Horror Thriller Serial Killer
Trivia Bizarrely, the UK cinema edit is the original uncut version, a full 2 minutes longer than the US release.
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15th Nov 04
Two strangers with seemingly no connection wake up on opposite sides of a strange room, chained by their ankles to some industrial piping with no memory of how they got their and only a micro-cassette in each of their pockets to show for all their troubles. In the middle of the room is a freshly dead corpse with a gun in one hand and a micro-cassette player in the other. And there are saws - two of them - not strong enough to cut through their chains but definitely strong enough to cut through their ankles. Dare you see Saw?
As a refreshing mix of 60s Hitchcock suspense and good ol' fashioned 70s splatter, Saw is something of a revelation. It totally bucks the safe-bet Hollywood teen-horror movie formula we've come to expect in this knowingly post-ironic age we live in (Scream still has a lot to answer for) and instead goes back to basics. There are no hockey masked killers with machetes chasing large breasted nubile blondes here, oh no, only seemingly ordinary people thrust against their will into life or death situations. You see, the Killer in Saw doesn't actually kill anyone with their bear hands - far from it - rather they devise scenarios whereby the unfortunate participants have to play some kind of game. If they loose, they die.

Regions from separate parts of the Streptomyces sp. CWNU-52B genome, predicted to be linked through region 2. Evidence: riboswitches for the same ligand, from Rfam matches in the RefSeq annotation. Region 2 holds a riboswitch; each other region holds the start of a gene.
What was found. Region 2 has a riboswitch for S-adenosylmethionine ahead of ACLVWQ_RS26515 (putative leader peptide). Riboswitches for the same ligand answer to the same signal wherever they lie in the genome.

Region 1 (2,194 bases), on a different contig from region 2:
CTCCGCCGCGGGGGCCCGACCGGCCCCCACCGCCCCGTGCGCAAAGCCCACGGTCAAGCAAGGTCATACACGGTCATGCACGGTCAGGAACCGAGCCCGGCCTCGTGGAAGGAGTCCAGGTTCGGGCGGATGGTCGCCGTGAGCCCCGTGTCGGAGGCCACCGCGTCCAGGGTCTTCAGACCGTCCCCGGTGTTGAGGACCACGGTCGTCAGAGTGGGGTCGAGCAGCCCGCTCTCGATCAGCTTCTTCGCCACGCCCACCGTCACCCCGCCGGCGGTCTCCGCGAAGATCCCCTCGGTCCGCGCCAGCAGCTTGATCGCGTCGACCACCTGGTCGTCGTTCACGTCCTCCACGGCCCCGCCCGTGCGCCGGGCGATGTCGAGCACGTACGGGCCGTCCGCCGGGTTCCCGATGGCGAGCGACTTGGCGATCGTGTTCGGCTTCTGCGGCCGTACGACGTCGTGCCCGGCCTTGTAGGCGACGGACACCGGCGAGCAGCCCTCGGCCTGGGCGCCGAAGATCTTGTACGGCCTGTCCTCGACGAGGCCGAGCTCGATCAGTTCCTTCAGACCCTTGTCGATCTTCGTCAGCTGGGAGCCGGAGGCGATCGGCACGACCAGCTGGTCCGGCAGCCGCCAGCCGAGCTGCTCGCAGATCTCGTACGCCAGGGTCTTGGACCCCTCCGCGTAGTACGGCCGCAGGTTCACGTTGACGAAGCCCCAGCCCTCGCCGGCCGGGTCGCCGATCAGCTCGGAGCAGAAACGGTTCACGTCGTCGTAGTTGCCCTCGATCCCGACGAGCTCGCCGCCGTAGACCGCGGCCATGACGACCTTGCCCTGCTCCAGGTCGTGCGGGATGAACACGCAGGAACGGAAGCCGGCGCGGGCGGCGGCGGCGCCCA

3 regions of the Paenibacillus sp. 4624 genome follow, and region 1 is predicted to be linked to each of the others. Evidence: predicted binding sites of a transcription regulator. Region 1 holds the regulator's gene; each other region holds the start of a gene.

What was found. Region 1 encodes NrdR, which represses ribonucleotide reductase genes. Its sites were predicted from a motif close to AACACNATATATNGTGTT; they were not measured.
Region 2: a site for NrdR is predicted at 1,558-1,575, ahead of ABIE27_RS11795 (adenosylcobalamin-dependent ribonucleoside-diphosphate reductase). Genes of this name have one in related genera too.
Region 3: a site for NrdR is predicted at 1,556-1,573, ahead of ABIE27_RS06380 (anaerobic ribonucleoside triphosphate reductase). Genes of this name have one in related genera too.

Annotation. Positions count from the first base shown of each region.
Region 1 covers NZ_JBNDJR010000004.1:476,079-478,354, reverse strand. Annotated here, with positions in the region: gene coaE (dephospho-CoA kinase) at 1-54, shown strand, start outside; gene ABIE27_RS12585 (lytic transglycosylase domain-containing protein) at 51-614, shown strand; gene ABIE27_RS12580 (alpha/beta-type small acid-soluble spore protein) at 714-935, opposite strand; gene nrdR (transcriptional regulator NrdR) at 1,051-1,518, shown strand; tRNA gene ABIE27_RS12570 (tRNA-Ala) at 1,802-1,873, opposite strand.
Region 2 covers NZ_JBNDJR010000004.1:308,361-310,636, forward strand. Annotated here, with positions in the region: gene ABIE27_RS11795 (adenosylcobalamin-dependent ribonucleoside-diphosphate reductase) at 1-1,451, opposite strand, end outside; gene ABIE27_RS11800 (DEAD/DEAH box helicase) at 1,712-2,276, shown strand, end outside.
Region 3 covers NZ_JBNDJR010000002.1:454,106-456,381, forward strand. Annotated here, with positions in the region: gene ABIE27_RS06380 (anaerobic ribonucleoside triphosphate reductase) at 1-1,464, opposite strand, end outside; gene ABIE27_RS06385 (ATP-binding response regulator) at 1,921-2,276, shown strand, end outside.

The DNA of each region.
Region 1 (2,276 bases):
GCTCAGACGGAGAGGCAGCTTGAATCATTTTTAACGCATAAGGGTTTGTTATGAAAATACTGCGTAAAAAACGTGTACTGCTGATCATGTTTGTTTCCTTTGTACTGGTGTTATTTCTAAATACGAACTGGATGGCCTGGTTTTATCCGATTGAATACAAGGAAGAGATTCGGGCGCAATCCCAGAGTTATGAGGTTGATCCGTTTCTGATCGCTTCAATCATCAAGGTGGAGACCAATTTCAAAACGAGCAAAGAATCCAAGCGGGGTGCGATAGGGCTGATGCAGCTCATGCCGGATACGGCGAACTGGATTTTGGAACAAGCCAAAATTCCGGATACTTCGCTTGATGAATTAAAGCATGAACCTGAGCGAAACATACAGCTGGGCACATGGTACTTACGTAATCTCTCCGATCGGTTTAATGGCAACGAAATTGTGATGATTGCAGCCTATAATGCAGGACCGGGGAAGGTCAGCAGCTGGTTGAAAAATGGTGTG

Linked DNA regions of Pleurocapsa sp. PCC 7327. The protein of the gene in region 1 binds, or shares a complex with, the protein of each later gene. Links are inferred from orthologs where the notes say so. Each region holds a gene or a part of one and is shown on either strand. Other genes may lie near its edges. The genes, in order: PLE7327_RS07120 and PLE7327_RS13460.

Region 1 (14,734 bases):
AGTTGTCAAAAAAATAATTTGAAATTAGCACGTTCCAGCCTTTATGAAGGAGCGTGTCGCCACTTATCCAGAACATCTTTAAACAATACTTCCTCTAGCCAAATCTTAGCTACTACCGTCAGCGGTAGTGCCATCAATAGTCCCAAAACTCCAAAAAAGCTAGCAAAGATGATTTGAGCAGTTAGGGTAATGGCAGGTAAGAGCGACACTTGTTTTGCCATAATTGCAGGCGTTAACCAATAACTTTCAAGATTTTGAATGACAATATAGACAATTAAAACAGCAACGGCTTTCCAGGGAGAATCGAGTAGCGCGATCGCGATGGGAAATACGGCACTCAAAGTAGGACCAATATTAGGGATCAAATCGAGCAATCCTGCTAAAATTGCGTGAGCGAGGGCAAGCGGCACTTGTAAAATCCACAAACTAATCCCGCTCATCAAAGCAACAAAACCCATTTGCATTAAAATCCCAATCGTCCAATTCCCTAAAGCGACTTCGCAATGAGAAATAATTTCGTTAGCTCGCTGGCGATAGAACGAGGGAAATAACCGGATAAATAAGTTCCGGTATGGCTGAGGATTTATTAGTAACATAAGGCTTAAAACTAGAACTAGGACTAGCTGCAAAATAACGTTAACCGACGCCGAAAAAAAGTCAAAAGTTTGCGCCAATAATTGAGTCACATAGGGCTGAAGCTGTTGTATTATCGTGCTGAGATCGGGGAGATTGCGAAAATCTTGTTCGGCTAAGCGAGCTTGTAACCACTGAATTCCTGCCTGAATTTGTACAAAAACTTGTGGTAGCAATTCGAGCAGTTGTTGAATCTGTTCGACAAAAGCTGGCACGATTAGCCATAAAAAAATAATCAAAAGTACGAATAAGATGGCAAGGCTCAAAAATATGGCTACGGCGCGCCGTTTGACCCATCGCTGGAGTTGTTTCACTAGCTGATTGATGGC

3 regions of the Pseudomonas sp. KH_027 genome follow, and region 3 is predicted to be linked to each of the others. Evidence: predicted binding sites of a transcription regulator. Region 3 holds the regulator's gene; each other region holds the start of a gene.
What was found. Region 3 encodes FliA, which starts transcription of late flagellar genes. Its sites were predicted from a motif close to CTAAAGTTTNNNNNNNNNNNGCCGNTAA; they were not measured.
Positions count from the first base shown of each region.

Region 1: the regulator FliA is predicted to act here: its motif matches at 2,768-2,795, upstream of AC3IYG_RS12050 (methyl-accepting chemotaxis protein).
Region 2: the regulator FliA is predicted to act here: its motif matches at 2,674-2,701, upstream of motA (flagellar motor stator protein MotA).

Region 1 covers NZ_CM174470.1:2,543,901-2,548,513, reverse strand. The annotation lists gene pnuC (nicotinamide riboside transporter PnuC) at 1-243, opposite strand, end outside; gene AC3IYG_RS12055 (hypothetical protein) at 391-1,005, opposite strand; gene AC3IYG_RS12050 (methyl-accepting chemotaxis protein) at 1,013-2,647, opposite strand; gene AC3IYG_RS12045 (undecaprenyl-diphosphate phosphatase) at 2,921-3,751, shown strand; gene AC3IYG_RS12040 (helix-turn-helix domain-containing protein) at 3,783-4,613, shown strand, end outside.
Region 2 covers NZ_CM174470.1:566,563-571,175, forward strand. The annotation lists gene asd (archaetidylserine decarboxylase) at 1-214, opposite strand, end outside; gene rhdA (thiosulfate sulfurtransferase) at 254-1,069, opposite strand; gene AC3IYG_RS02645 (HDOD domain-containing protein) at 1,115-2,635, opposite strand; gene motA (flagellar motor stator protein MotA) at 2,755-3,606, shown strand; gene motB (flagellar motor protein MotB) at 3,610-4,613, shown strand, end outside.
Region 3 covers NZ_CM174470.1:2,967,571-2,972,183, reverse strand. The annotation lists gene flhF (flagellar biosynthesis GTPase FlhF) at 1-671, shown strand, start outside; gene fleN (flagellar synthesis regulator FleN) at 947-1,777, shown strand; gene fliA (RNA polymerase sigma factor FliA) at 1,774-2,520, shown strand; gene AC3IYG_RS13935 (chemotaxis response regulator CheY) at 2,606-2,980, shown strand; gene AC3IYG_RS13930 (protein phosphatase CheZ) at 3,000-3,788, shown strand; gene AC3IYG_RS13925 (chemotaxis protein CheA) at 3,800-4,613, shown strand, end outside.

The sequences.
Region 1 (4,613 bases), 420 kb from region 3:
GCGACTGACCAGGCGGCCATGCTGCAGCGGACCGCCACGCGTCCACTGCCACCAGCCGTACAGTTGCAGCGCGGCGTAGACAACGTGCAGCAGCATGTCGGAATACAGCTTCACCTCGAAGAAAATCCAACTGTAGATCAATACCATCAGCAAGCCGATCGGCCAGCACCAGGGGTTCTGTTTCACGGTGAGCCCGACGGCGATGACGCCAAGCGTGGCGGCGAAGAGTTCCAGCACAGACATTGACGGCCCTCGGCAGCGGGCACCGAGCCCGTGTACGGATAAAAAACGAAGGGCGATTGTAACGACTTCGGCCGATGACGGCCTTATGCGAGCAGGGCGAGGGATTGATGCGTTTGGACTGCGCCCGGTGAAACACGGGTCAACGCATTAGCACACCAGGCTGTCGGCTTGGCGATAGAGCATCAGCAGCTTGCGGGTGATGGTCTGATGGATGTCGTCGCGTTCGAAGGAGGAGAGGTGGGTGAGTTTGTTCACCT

To talk you through the games the killer plays would actually ruin your enjoyment of the film, but I can give you a few clues. The killer tends to somehow kidnap his victims, drug them, and then move them to an undisclosed and quite contained industrial location. When they awaken they may be strapped to a chair, or they may be naked and doused with flammable liquid, or caged in a mesh of barbed wire - or whatever the killer has in mind. The rules of this game of death are then explained, personally, via videotape or by some other means, and then the clock starts and the game begins. And when your time is up, you die - probably.
In the case of the film's two leads, the undisclosed industrial location is some kind of large sealed disused toilet. When they awaken, they find themselves chained by their ankles to some industrial piping - like I said before - but this time the game is explained to them via the micro-cassettes they find in their respective pockets. It's simple - one guy must kill the other before six o'clock or his wife and child die.
Initially the film concentrates on these two leads, a Dr Gordon and a guy just known as Adam, and the conversation they have. But the more they talk, the more they deduce, and with deduction comes the flashbacks - essentially the meat of the film. Through the medium of flashback we find out all about the Killer's previous victims and the despicable scenarios they were placed in, and this is where most of the gore content comes from. The sequence where a girl hunts for a key in a living man's intestines is quite stomach churning, but it's just one example of this movie's unrelenting nastiness.